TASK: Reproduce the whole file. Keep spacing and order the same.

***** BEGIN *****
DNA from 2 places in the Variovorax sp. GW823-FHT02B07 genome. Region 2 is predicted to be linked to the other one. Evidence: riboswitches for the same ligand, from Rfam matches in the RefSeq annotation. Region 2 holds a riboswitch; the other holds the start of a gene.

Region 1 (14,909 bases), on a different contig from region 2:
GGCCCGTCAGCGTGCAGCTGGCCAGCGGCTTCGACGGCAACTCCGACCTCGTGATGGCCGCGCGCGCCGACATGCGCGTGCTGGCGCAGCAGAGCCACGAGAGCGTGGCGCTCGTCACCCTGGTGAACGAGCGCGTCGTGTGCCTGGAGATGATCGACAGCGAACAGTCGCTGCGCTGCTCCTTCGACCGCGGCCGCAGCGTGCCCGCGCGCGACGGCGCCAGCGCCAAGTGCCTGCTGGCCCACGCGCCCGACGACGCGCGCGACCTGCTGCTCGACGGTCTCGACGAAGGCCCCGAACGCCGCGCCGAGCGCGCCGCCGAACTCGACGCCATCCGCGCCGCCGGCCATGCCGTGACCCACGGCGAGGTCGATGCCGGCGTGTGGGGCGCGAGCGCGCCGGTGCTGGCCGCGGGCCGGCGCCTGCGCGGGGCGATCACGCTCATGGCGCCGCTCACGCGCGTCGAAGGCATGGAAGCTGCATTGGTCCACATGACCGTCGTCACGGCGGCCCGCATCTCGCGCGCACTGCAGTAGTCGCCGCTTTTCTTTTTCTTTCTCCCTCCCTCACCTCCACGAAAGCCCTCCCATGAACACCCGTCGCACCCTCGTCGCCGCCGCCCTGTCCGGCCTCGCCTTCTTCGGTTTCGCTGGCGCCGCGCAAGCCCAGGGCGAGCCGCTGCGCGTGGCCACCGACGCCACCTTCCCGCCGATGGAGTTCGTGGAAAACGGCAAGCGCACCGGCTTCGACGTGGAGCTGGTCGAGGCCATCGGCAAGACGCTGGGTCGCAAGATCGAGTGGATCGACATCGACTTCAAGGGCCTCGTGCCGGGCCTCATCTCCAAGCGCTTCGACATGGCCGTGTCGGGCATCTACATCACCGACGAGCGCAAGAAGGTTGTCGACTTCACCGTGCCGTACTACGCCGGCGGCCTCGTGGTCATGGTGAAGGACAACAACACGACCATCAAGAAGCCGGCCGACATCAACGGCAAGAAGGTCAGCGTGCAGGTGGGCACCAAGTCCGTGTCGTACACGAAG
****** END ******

DNA from 2 places in the Variovorax sp. GW823-FHT02B07 genome. Region 2 is predicted to be linked to the other one. Evidence: riboswitches for the same ligand, from Rfam matches in the RefSeq annotation. Region 2 holds a riboswitch; the other holds the start of a gene.

Region 1 (14,909 bases), on a different contig from region 2:
GGCCCGTCAGCGTGCAGCTGGCCAGCGGCTTCGACGGCAACTCCGACCTCGTGATGGCCGCGCGCGCCGACATGCGCGTGCTGGCGCAGCAGAGCCACGAGAGCGTGGCGCTCGTCACCCTGGTGAACGAGCGCGTCGTGTGCCTGGAGATGATCGACAGCGAACAGTCGCTGCGCTGCTCCTTCGACCGCGGCCGCAGCGTGCCCGCGCGCGACGGCGCCAGCGCCAAGTGCCTGCTGGCCCACGCGCCCGACGACGCGCGCGACCTGCTGCTCGACGGTCTCGACGAAGGCCCCGAACGCCGCGCCGAGCGCGCCGCCGAACTCGACGCCATCCGCGCCGCCGGCCATGCCGTGACCCACGGCGAGGTCGATGCCGGCGTGTGGGGCGCGAGCGCGCCGGTGCTGGCCGCGGGCCGGCGCCTGCGCGGGGCGATCACGCTCATGGCGCCGCTCACGCGCGTCGAAGGCATGGAAGCTGCATTGGTCCACATGACCGTCGTCACGGCGGCCCGCATCTCGCGCGCACTGCAGTAGTCGCCGCTTTTCTTTTTCTTTCTCCCTCCCTCACCTCCACGAAAGCCCTCCCATGAACACCCGTCGCACCCTCGTCGCCGCCGCCCTGTCCGGCCTCGCCTTCTTCGGTTTCGCTGGCGCCGCGCAAGCCCAGGGCGAGCCGCTGCGCGTGGCCACCGACGCCACCTTCCCGCCGATGGAGTTCGTGGAAAACGGCAAGCGCACCGGCTTCGACGTGGAGCTGGTCGAGGCCATCGGCAAGACGCTGGGTCGCAAGATCGAGTGGATCGACATCGACTTCAAGGGCCTCGTGCCGGGCCTCATCTCCAAGCGCTTCGACATGGCCGTGTCGGGCATCTACATCACCGACGAGCGCAAGAAGGTTGTCGACTTCACCGTGCCGTACTACGCCGGCGGCCTCGTGGTCATGGTGAAGGACAACAACACGACCATCAAGAAGCCGGCCGACATCAACGGCAAGAAGGTCAGCGTGCAGGTGGGCACCAAGTCCGTGTCGTACACGAAG